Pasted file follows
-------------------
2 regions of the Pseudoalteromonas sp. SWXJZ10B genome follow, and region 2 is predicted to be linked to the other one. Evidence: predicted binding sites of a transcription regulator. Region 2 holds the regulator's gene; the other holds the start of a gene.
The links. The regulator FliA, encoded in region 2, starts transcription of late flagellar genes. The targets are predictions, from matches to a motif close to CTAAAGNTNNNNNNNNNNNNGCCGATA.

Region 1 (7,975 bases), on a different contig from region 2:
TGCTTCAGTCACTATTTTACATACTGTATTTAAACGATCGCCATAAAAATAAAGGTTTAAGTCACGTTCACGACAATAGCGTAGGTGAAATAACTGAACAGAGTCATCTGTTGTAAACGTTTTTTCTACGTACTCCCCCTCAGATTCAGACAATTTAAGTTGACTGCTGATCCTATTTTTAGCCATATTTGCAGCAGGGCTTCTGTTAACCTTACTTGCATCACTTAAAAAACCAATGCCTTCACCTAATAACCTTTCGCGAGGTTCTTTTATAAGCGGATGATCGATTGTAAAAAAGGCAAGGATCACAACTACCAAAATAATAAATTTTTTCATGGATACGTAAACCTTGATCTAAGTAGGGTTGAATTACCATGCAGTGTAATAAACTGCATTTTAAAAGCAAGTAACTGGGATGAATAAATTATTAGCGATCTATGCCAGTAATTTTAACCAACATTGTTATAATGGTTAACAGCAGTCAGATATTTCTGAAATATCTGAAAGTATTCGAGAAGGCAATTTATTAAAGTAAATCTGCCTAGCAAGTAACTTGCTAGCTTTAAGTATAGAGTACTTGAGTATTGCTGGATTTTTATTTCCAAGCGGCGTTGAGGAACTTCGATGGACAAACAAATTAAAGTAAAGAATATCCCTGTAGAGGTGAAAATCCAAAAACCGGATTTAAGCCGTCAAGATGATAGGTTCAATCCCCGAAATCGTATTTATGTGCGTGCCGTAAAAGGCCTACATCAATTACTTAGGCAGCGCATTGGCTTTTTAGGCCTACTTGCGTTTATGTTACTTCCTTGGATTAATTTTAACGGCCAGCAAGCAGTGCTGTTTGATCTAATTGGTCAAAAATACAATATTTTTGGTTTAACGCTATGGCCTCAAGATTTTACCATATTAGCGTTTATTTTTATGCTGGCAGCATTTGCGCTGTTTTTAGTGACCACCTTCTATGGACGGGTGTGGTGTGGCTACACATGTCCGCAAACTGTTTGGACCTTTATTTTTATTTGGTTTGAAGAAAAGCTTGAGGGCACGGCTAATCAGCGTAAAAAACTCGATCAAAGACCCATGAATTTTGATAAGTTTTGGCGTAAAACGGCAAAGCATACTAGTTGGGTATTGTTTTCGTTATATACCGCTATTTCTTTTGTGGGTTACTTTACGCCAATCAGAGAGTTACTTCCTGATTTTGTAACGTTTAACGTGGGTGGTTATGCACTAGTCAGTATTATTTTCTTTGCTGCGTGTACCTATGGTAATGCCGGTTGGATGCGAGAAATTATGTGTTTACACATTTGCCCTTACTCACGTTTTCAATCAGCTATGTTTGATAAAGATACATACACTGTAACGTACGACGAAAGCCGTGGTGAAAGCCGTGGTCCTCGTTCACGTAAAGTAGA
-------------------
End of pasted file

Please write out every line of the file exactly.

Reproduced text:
2 regions of the Pseudoalteromonas sp. SWXJZ10B genome follow, and region 2 is predicted to be linked to the other one. Evidence: predicted binding sites of a transcription regulator. Region 2 holds the regulator's gene; the other holds the start of a gene.
The links. The regulator FliA, encoded in region 2, starts transcription of late flagellar genes. The targets are predictions, from matches to a motif close to CTAAAGNTNNNNNNNNNNNNGCCGATA.

Region 1 (7,975 bases), on a different contig from region 2:
TGCTTCAGTCACTATTTTACATACTGTATTTAAACGATCGCCATAAAAATAAAGGTTTAAGTCACGTTCACGACAATAGCGTAGGTGAAATAACTGAACAGAGTCATCTGTTGTAAACGTTTTTTCTACGTACTCCCCCTCAGATTCAGACAATTTAAGTTGACTGCTGATCCTATTTTTAGCCATATTTGCAGCAGGGCTTCTGTTAACCTTACTTGCATCACTTAAAAAACCAATGCCTTCACCTAATAACCTTTCGCGAGGTTCTTTTATAAGCGGATGATCGATTGTAAAAAAGGCAAGGATCACAACTACCAAAATAATAAATTTTTTCATGGATACGTAAACCTTGATCTAAGTAGGGTTGAATTACCATGCAGTGTAATAAACTGCATTTTAAAAGCAAGTAACTGGGATGAATAAATTATTAGCGATCTATGCCAGTAATTTTAACCAACATTGTTATAATGGTTAACAGCAGTCAGATATTTCTGAAATATCTGAAAGTATTCGAGAAGGCAATTTATTAAAGTAAATCTGCCTAGCAAGTAACTTGCTAGCTTTAAGTATAGAGTACTTGAGTATTGCTGGATTTTTATTTCCAAGCGGCGTTGAGGAACTTCGATGGACAAACAAATTAAAGTAAAGAATATCCCTGTAGAGGTGAAAATCCAAAAACCGGATTTAAGCCGTCAAGATGATAGGTTCAATCCCCGAAATCGTATTTATGTGCGTGCCGTAAAAGGCCTACATCAATTACTTAGGCAGCGCATTGGCTTTTTAGGCCTACTTGCGTTTATGTTACTTCCTTGGATTAATTTTAACGGCCAGCAAGCAGTGCTGTTTGATCTAATTGGTCAAAAATACAATATTTTTGGTTTAACGCTATGGCCTCAAGATTTTACCATATTAGCGTTTATTTTTATGCTGGCAGCATTTGCGCTGTTTTTAGTGACCACCTTCTATGGACGGGTGTGGTGTGGCTACACATGTCCGCAAACTGTTTGGACCTTTATTTTTATTTGGTTTGAAGAAAAGCTTGAGGGCACGGCTAATCAGCGTAAAAAACTCGATCAAAGACCCATGAATTTTGATAAGTTTTGGCGTAAAACGGCAAAGCATACTAGTTGGGTATTGTTTTCGTTATATACCGCTATTTCTTTTGTGGGTTACTTTACGCCAATCAGAGAGTTACTTCCTGATTTTGTAACGTTTAACGTGGGTGGTTATGCACTAGTCAGTATTATTTTCTTTGCTGCGTGTACCTATGGTAATGCCGGTTGGATGCGAGAAATTATGTGTTTACACATTTGCCCTTACTCACGTTTTCAATCAGCTATGTTTGATAAAGATACATACACTGTAACGTACGACGAAAGCCGTGGTGAAAGCCGTGGTCCTCGTTCACGTAAAGTAGA